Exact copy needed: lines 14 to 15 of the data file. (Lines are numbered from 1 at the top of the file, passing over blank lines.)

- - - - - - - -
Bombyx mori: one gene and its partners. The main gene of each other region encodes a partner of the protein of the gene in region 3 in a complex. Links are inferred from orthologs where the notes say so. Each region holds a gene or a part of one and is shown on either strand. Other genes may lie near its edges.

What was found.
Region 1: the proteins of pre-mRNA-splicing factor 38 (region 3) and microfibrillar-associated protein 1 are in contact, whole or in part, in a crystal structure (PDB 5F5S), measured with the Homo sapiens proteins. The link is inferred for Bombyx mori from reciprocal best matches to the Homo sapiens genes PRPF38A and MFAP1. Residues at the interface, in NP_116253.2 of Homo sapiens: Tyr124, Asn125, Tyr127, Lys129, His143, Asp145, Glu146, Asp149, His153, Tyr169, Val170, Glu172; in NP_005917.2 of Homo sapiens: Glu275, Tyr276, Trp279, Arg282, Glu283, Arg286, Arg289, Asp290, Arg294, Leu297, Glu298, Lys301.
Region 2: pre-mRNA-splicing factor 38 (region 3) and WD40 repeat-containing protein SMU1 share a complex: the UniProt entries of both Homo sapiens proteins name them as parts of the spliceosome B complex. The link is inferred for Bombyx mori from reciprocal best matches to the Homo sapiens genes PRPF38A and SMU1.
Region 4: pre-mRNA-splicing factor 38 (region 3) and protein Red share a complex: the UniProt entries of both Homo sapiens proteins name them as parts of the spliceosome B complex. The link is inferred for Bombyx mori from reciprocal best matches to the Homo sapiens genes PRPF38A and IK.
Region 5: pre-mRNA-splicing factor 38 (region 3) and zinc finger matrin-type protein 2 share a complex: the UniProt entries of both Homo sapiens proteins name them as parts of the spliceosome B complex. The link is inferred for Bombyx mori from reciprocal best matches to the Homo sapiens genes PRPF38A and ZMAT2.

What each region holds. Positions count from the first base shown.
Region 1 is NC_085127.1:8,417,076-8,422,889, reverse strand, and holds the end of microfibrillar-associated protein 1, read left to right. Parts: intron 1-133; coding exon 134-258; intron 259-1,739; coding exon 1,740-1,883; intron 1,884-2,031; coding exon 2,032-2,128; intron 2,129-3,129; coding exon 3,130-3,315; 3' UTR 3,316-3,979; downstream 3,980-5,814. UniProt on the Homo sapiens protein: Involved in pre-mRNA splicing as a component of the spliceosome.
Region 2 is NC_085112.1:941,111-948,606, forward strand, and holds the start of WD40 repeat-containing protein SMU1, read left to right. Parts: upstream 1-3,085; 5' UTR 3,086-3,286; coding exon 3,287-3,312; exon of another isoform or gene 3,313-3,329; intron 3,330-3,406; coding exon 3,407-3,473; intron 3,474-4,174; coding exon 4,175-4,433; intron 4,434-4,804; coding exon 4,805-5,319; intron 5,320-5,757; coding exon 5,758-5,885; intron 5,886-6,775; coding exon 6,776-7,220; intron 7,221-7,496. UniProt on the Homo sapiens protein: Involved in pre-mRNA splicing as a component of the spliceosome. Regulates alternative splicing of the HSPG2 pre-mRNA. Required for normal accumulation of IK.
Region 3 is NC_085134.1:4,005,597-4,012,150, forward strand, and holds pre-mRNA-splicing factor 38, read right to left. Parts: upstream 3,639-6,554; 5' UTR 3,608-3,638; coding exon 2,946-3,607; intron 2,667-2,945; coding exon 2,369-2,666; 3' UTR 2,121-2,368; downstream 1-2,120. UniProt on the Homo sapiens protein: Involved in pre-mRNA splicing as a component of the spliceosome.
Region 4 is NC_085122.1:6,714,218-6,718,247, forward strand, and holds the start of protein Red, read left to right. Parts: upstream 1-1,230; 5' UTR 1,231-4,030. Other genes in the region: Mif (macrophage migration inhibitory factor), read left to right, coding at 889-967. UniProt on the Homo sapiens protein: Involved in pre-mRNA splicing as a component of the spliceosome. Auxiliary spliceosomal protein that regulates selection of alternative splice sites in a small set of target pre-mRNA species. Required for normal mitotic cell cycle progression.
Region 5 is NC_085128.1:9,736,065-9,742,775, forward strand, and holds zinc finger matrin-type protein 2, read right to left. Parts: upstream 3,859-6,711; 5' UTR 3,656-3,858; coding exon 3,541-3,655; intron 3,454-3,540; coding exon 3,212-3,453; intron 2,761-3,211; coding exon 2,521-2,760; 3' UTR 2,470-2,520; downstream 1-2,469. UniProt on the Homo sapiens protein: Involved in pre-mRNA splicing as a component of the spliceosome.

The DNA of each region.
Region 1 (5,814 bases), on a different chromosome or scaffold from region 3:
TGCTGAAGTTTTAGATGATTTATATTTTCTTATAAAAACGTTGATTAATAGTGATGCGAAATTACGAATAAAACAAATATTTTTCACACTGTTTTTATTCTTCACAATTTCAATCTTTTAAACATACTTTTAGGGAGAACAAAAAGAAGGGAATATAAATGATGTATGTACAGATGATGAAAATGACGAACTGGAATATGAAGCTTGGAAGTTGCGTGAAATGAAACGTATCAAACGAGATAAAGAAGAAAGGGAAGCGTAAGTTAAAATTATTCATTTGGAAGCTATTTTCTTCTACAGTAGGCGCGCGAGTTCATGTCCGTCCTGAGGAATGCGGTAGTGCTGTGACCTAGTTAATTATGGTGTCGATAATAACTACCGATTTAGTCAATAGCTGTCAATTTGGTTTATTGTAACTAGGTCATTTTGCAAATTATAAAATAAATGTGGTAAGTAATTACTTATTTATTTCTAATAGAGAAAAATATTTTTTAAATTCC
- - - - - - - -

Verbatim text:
Region 1 (5,814 bases), on a different chromosome or scaffold from region 3:
TGCTGAAGTTTTAGATGATTTATATTTTCTTATAAAAACGTTGATTAATAGTGATGCGAAATTACGAATAAAACAAATATTTTTCACACTGTTTTTATTCTTCACAATTTCAATCTTTTAAACATACTTTTAGGGAGAACAAAAAGAAGGGAATATAAATGATGTATGTACAGATGATGAAAATGACGAACTGGAATATGAAGCTTGGAAGTTGCGTGAAATGAAACGTATCAAACGAGATAAAGAAGAAAGGGAAGCGTAAGTTAAAATTATTCATTTGGAAGCTATTTTCTTCTACAGTAGGCGCGCGAGTTCATGTCCGTCCTGAGGAATGCGGTAGTGCTGTGACCTAGTTAATTATGGTGTCGATAATAACTACCGATTTAGTCAATAGCTGTCAATTTGGTTTATTGTAACTAGGTCATTTTGCAAATTATAAAATAAATGTGGTAAGTAATTACTTATTTATTTCTAATAGAGAAAAATATTTTTTAAATTCC